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The Relation of Biosolids Source and Process Type to Phosphorus Availability in Biosolids-Amended Soils

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Phosphorus (P) is an essential nutrient for plant growth, and is often added to croplands as a fertilizer. Unfortunately, over the years, there has been an excess of phosphorus applied to agricultural lands in the Chesapeake Bay watershed. This is due to applications of biosolids and manure (primarily poultry litter) at rates needed to maintain the required levels of plant available nitrogen (PAN), which leads to excessive amounts of P. Significant amounts of biosolids from wastewater treatment plants in the Chesapeake Bay region are land applied. The quantity of P in the biosolids applied is dependent upon the processes at the individual wastewater treatment plant as can be seen below.

Because this excess phosphorus is often applied in excess of nutrient requirements, it has the potential to run off into nearby waterways, and P can cause eutrophication of surface waters of lakes, streams, and reservoirs at concentrations as low as 0.02 mg P/L. The quantity of nutrients entering the watershed in this nonpoint source form, and the transformations of P species when soils are amended with biosolids, should be well understood. This will allow the amount of bioavailable P entering waterways to be more carefully controlled.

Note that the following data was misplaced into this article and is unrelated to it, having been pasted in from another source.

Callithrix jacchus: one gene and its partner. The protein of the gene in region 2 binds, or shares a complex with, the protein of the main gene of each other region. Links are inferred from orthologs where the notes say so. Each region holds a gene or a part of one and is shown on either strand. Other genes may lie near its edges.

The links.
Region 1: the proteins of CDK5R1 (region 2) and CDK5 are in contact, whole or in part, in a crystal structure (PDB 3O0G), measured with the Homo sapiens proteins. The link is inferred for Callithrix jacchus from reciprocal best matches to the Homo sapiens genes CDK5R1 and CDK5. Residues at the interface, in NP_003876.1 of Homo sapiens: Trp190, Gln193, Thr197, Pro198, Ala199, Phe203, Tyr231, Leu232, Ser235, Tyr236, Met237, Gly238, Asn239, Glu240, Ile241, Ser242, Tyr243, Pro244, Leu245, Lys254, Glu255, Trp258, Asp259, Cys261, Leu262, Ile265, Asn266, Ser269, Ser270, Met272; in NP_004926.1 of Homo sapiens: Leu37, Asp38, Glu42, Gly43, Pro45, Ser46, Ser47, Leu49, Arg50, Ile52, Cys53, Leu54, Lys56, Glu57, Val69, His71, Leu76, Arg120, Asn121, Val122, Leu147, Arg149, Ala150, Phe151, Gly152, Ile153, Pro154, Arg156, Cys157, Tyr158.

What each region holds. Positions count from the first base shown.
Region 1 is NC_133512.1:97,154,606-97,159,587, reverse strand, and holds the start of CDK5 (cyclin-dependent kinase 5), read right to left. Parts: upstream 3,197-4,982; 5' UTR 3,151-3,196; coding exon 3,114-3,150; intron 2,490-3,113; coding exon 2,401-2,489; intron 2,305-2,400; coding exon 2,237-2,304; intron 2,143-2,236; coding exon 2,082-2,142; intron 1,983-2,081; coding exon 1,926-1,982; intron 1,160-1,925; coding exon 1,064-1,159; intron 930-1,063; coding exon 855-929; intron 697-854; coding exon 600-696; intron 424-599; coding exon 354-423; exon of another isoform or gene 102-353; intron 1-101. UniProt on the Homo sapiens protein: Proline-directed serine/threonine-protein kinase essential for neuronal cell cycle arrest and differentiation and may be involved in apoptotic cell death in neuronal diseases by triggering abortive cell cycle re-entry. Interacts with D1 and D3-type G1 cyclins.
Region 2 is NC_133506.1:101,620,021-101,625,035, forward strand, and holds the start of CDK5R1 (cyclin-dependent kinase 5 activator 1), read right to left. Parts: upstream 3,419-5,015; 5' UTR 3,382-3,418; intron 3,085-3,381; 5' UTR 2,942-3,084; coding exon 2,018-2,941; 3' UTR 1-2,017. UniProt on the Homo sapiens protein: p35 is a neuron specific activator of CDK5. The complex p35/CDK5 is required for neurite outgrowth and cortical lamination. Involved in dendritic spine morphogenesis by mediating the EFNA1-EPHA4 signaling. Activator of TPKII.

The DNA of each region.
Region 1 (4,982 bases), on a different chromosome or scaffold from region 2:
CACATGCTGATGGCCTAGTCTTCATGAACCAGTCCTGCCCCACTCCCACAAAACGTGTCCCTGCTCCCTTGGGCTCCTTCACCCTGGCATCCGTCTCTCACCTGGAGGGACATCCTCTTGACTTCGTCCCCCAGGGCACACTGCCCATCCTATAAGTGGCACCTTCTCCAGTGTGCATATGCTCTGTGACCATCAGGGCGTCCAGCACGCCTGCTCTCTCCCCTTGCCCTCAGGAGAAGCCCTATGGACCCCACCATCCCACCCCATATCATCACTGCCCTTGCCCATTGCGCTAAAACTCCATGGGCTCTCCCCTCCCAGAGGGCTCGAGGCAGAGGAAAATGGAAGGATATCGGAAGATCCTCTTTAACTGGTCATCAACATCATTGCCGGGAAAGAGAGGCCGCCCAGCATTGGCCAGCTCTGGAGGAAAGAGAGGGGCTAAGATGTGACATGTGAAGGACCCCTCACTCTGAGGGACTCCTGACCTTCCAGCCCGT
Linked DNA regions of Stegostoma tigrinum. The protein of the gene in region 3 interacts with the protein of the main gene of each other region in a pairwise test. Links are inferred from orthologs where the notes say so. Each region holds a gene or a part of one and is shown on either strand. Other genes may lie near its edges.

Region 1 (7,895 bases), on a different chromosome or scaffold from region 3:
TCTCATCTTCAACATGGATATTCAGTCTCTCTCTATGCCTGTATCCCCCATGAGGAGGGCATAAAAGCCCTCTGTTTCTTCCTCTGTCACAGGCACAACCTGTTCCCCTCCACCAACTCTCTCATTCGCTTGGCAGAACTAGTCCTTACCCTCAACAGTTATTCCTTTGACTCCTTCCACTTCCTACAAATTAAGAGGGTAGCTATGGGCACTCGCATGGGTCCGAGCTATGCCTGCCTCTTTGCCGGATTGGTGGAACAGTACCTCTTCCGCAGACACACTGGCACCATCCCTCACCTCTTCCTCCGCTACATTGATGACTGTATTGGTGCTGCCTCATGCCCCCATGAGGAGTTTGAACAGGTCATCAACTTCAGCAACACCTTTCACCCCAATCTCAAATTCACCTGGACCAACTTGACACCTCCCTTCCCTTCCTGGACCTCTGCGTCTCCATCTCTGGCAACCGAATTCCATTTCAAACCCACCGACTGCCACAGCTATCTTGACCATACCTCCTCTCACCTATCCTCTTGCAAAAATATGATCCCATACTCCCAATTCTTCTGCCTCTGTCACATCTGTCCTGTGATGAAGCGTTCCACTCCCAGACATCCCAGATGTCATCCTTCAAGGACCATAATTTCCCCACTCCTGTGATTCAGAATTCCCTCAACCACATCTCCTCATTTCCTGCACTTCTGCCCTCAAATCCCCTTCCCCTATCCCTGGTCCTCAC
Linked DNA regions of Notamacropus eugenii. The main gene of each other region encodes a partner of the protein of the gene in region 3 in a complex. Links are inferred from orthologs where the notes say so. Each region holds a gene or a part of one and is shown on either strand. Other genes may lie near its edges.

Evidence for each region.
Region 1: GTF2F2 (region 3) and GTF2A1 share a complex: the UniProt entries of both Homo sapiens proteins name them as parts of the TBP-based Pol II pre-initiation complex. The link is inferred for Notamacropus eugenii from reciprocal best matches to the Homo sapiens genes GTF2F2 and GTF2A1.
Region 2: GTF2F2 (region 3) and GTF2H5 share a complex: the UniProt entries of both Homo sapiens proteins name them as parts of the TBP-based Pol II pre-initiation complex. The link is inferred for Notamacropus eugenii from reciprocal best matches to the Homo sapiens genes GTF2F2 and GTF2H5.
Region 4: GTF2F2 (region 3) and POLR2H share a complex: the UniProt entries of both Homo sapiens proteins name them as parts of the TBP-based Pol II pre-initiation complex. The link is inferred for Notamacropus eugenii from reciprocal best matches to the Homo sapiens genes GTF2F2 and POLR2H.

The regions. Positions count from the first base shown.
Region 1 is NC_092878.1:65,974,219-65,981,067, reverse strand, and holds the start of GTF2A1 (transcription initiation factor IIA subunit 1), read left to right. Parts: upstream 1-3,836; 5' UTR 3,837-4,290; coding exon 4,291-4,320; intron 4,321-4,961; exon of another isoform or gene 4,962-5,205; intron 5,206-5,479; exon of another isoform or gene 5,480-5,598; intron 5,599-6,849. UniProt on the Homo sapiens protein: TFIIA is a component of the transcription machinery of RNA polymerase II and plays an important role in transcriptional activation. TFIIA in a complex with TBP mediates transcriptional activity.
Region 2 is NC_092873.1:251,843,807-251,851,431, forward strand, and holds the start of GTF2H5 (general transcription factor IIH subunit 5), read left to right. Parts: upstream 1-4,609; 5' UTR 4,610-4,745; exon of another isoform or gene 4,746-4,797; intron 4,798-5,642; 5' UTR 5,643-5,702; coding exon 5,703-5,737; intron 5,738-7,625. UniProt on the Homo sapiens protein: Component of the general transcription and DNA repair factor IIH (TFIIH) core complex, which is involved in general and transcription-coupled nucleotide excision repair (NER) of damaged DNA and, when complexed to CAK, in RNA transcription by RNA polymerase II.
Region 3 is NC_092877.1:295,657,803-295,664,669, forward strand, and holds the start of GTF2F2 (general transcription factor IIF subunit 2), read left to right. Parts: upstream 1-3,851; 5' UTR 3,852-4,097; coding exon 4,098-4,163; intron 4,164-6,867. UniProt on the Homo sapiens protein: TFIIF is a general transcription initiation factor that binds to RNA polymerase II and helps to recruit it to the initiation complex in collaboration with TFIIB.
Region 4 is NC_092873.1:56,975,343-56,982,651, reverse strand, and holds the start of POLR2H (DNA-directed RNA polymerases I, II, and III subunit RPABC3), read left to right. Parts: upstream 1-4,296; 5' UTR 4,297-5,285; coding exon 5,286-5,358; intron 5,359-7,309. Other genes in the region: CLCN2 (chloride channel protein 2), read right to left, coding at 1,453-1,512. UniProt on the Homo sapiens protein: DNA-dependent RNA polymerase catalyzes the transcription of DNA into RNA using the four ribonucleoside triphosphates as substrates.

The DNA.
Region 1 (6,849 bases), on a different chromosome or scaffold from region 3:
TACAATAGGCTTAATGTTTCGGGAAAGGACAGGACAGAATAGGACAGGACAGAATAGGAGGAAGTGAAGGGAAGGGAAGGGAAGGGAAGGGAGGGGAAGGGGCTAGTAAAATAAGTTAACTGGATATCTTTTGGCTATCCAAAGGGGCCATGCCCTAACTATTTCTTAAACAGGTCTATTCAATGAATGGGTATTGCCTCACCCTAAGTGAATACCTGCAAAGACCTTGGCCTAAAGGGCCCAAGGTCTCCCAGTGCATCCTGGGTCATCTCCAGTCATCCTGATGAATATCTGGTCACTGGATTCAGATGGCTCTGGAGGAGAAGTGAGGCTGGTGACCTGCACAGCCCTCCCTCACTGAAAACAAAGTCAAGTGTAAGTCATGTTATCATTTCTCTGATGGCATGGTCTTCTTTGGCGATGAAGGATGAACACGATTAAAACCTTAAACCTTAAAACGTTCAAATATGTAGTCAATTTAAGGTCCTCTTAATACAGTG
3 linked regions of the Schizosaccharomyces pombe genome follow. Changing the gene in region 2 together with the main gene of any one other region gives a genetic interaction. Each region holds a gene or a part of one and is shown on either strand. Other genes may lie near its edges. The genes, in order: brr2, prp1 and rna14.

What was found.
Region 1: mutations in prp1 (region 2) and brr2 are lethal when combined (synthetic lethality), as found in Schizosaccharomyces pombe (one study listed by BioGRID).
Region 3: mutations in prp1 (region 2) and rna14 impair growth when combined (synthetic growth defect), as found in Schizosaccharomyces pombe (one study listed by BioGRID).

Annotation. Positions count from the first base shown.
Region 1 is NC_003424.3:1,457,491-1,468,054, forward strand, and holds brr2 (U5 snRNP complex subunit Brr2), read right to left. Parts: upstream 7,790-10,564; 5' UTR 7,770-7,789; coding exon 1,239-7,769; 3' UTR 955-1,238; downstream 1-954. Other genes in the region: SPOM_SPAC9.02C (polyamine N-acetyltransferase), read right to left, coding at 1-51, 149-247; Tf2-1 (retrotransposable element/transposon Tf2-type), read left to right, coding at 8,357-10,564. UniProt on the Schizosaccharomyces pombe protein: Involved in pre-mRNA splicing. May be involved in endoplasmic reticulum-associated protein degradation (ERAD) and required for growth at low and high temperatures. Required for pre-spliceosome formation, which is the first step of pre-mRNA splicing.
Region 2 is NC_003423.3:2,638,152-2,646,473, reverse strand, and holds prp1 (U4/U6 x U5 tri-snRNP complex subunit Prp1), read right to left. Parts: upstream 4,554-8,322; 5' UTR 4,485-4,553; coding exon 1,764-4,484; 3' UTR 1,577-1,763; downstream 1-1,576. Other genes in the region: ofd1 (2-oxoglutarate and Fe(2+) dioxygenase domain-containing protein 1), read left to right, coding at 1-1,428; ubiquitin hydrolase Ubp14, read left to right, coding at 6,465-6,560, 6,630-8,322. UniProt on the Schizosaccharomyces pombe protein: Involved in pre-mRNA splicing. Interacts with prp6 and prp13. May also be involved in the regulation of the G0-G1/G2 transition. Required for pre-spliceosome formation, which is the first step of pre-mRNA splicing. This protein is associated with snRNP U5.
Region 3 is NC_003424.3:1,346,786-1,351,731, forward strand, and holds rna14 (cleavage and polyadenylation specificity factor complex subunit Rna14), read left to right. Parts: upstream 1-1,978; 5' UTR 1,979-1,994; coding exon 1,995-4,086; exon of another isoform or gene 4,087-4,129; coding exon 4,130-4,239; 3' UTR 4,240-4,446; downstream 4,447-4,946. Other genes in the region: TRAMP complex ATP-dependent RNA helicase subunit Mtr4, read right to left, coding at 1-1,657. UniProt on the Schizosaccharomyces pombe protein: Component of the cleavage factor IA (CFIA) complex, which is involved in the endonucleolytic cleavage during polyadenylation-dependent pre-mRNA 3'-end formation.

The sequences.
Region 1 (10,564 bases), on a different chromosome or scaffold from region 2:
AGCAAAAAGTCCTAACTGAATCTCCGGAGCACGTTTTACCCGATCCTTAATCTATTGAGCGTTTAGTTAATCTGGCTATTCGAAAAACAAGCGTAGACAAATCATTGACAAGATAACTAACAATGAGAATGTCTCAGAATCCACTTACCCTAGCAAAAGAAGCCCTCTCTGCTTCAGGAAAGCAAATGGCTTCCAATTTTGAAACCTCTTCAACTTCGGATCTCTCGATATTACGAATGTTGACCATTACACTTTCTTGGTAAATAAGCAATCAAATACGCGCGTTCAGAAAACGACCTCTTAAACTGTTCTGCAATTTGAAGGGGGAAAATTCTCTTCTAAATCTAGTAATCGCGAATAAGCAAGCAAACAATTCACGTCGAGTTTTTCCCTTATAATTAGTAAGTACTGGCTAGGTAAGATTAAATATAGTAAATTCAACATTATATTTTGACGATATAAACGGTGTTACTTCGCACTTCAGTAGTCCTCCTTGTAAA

Previous studies (reviewed in Dentel et al., 2000) have shown that the means used for P removal in wastewater treatment can have a significant effect on P mobility in the resulting biosolids. Wastewater treatment plants that utilize chemical precipitation for P removal can produce biosolids with relatively immobile P species. However, treatment facilities that use biological P removal (BPR) produce biosolids from which the P is readily released.

When the biosolids are combined with soil, however, the question of P mobility becomes more complex. If the soil has a high affinity for P, for example, mobile P from the biosolids can still be retained. Interactions between the soil and the biosolids can also alter P mobility, e.g. when the pH of limed biosolids is decreased when incorporated into soil. Previous research has not examined this question in a sufficiently quantitative manner, such as by attempting mass balances on the significant P species when incubating biosolids in the presence of soils.

In many areas it is becoming necessary to implement improved practices for land application of biosolids in order to avoid excessive loading of P. In developing these practices–such as the acceptable P application rate–it is important to consider the biosolids source and process type in assessing the likely P release level. However, interactions with the soil matrix should also be understood and quantified if a reasonable and predictive approach is to be possible. It was the intent of this research to incorporate all of these considerations in its experiments.
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Document Type: Research Article

Publication date: 2003-01-01

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